ARRL

ARRL General Bulletin ARLB013 (2012)

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ARLB013 FCC Expands Part 95 MedRadio Rules to Allow Devices in
2360-2400 MHz Band

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ARRL Bulletin 13  ARLB013
From ARRL Headquarters  
Newington CT  May 31, 2012
To all radio amateurs 

SB QST ARL ARLB013
ARLB013 FCC Expands Part 95 MedRadio Rules to Allow Devices in
2360-2400 MHz Band

In a First Report and Order and a Further Notice of Proposed
Rulemaking (ET 08-59) released on May 24, the FCC decided to expand
the Part 95 Personal Radio Service rules to allow medical devices to
operate on a secondary basis in the 2360-2400 MHz band. These
devices -- called Medical Body Area Networks (MBAN) -- provide a way
for health care facilities to monitor their patients via wireless
networks. Because use of these frequencies will be on a secondary
basis, MBAN stations will not be allowed to cause interference to --
and must accept interference from -- primary services, including
radio amateurs who operate on a primary basis in the 2390-2395 MHz
and 2395-2400 MHz bands.

ET 08-59 can be found on the web at,
http://www.fcc.gov/document/medical-body-area-networks-first-report-and-order.

In July 2006, the FCC released a Notice of Proposed Rulemaking and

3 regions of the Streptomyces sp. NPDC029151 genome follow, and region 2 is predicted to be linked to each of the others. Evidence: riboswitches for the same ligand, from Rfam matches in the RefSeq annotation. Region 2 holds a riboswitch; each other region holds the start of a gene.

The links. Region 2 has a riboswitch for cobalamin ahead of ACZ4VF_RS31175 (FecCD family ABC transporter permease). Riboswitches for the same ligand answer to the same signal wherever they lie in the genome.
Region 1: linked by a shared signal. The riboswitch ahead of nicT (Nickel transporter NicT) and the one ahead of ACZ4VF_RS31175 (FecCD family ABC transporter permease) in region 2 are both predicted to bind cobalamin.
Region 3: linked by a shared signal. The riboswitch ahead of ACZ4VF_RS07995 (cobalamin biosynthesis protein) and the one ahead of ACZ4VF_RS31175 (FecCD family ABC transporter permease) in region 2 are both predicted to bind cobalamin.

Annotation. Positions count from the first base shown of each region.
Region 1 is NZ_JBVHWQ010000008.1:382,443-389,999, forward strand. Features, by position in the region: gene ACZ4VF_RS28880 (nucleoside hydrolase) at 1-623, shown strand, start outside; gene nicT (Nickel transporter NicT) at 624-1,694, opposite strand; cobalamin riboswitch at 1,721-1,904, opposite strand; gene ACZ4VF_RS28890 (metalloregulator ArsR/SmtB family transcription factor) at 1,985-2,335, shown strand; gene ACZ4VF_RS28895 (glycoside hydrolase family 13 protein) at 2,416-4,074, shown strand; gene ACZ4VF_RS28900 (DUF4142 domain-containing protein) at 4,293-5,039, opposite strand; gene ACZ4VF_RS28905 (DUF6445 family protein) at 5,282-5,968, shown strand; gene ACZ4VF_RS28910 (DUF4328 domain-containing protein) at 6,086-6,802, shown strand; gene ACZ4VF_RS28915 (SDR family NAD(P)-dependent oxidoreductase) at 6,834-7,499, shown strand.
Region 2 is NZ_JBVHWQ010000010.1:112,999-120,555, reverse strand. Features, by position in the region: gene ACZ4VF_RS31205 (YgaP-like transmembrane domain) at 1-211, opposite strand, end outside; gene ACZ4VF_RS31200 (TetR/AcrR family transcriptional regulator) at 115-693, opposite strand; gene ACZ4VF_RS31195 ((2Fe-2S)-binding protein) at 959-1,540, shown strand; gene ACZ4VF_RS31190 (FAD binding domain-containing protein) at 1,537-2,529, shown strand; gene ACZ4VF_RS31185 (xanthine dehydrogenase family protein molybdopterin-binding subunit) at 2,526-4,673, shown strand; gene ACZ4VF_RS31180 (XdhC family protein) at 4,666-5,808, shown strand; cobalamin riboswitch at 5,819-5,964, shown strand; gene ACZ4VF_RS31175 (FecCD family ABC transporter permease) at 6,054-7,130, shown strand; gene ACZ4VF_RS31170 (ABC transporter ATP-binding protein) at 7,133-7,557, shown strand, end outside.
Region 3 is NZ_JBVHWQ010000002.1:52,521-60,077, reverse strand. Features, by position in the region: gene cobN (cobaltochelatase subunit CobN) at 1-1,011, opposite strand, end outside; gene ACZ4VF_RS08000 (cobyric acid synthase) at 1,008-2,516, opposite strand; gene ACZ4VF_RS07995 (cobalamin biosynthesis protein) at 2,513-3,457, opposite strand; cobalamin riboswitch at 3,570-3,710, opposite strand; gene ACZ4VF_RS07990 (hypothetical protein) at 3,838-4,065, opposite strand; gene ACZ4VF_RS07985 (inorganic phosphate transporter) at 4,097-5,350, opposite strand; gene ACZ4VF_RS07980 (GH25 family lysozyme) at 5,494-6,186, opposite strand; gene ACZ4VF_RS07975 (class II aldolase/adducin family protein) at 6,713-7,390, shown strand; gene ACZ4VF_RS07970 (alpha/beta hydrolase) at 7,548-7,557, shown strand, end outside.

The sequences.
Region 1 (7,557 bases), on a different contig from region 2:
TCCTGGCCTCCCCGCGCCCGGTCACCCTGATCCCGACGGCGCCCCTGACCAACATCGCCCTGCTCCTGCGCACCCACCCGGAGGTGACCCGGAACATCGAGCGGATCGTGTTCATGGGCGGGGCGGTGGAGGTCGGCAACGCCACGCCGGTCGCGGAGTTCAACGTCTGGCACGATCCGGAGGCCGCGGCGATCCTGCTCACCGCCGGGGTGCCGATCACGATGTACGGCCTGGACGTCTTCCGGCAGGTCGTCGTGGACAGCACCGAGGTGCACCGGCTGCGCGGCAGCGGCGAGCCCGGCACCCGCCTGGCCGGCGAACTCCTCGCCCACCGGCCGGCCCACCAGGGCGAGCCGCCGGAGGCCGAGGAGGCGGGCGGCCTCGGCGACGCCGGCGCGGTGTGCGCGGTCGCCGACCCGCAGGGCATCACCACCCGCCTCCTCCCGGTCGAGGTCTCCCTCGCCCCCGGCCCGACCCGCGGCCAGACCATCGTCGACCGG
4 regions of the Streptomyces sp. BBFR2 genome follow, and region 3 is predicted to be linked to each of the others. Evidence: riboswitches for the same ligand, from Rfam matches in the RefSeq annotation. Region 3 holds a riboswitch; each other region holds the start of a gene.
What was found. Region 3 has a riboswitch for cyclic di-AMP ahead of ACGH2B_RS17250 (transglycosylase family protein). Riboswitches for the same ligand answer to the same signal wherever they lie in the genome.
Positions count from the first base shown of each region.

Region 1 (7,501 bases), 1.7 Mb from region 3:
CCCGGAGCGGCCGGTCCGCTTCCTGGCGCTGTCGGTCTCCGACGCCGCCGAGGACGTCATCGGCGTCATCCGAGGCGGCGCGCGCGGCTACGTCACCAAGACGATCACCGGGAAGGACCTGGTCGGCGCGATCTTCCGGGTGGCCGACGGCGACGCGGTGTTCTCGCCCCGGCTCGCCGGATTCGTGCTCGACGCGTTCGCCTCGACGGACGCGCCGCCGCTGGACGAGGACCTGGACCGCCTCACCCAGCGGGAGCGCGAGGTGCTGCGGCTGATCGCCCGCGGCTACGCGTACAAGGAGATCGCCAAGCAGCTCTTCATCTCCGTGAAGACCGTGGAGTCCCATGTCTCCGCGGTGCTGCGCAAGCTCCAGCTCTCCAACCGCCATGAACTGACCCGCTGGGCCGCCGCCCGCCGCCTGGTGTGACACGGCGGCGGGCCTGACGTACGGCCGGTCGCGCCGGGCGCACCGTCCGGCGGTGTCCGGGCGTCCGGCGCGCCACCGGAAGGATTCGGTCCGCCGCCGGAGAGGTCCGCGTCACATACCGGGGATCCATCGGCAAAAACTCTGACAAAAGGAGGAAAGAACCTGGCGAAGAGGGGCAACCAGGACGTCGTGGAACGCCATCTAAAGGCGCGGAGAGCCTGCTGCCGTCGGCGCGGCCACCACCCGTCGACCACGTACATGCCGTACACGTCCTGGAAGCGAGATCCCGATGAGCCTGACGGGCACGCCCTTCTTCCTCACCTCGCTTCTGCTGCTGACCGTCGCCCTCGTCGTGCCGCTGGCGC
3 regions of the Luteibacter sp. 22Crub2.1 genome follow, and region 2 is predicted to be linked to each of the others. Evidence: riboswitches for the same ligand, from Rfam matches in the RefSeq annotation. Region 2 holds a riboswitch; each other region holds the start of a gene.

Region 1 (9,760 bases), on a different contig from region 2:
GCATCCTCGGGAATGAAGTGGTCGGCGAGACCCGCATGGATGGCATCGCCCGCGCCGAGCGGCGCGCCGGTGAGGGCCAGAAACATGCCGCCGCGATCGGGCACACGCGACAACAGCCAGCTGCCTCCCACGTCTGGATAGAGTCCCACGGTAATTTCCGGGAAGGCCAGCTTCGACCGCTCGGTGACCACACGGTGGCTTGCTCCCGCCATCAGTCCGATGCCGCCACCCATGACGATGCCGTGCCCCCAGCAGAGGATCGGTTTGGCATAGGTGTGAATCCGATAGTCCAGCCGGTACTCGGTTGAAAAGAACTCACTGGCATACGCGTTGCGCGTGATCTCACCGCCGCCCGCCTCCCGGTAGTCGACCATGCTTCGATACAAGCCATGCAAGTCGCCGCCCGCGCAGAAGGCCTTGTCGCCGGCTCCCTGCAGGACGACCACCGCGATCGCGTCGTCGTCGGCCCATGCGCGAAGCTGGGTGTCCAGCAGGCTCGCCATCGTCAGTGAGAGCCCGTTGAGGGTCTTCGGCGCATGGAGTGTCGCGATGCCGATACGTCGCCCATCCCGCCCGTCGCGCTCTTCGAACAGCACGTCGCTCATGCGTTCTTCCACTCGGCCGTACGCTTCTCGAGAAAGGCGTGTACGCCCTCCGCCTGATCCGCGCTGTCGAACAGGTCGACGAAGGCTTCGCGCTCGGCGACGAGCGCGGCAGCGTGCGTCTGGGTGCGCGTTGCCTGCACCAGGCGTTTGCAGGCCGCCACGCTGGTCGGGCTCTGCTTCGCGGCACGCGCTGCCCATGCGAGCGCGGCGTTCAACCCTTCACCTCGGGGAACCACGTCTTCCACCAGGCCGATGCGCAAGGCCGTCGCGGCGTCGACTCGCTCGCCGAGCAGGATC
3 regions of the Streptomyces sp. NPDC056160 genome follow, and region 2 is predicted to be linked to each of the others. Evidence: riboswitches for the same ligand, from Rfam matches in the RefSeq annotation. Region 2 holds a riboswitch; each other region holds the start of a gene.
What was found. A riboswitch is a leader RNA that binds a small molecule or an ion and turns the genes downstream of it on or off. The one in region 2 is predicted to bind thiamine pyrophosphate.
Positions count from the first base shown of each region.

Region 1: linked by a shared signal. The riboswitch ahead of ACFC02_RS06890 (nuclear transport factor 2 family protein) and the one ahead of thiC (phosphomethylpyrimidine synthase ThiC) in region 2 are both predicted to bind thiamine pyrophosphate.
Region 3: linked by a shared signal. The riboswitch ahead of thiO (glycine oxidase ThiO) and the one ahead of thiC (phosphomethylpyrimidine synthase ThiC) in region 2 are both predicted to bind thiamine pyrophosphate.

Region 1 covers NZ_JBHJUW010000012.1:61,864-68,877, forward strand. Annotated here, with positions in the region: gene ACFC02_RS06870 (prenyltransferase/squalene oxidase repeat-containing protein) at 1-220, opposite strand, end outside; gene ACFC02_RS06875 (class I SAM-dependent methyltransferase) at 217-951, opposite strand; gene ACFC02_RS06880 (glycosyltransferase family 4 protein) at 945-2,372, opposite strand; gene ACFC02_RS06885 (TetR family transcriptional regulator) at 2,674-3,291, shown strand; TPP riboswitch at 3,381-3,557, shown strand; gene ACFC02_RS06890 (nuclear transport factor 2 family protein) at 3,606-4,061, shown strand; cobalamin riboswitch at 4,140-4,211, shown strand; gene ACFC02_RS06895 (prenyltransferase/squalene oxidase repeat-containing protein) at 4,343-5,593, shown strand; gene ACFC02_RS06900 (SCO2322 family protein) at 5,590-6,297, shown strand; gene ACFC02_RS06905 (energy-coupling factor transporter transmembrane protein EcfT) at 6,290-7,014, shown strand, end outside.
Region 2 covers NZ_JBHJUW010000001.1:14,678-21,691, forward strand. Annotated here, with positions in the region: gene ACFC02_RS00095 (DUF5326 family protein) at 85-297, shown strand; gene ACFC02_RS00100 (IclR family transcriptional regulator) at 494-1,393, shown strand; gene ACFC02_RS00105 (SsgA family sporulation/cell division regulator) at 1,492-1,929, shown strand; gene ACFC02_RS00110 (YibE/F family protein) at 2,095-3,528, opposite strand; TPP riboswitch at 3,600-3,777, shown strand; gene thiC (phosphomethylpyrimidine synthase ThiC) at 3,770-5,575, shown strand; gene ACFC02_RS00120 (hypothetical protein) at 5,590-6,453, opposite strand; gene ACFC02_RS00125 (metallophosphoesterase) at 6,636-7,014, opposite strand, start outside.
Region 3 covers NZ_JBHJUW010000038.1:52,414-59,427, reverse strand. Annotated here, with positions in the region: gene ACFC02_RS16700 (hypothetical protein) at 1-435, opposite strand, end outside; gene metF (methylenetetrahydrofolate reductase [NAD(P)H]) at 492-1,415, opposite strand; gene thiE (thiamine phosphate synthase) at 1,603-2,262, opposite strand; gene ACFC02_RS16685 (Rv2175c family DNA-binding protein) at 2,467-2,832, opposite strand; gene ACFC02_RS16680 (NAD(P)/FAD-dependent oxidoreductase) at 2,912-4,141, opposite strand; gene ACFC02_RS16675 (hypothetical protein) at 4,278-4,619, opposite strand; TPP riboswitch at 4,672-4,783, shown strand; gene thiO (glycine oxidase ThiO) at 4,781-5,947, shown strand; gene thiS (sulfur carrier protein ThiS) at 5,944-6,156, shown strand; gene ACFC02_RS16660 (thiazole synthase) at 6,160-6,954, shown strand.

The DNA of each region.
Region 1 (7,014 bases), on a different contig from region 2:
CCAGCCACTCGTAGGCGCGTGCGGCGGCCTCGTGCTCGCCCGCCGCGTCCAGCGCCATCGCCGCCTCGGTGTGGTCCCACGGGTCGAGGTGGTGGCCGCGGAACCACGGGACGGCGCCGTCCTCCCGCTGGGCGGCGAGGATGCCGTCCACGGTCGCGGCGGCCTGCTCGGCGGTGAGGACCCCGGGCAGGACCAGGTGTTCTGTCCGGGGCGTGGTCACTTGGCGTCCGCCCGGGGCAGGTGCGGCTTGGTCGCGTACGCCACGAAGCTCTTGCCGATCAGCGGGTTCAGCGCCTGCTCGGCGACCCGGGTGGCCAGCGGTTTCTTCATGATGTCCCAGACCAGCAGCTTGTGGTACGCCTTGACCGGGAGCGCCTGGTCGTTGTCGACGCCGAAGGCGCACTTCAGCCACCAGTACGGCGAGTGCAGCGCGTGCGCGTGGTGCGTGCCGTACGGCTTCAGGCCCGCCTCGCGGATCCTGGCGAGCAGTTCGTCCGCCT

Notice of Inquiry and Order (NOI), regarding the use of the radio
spectrum for advanced medical technologies. In December 2007, GE
Healthcare filed ex parte comments in response, proposing that the
band 2360-2400 MHz be allocated on a secondary basis for "Body
Sensor Networks" (BSNs). In April 2008, the FCC put the proposal on
Public Notice; the ARRL submitted comments, pointing out the
potential incompatibility with amateur operations. Nevertheless, in
June 2009, the FCC released a Notice of Proposed Rulemaking that
also requested comments on possible alternatives, including
2300-2305 MHz. The ARRL followed up in October 2009 with additional
comments.

"Even though the Amateur Radio Service retains its primary status at
2390-2400 MHz, it remains to be seen how the addition of a new
secondary service in the band will work out in practice," noted ARRL
Chief Executive Officer David Sumner, K1ZZ. "In the past, the FCC
has declined the ARRL's request to raise the status of the Amateur
Service at 2300-2305 MHz to primary, even though there is no other
service to which this segment of the band is allocated. This is now
the only portion of the 2300-2450 MHz band -- which at one time was
available in its entirety to amateurs -- that is not encumbered by
other spectrum occupants. We hope that in the future, the FCC will
be receptive to making the Amateur Service primary in this narrow
segment, in recognition of the reduced utility of the remainder of
the band."

In making the decision to allow these devices in the 2360-2400 MHz
band, the FCC noted that the costs of permitting MBAN operation "are
limited to the risk of increased interference, which we minimize by
adopting rules to protect other licensed operations in these bands.
We find that the risk of increased interference is minimal and is
greatly outweighed by the benefits of the MBAN rules we adopt
today."

Sumner observed that with this decision, "the Commission has
effectively taken 2360-2400 MHz off the table for consideration for
commercial wireless broadband."
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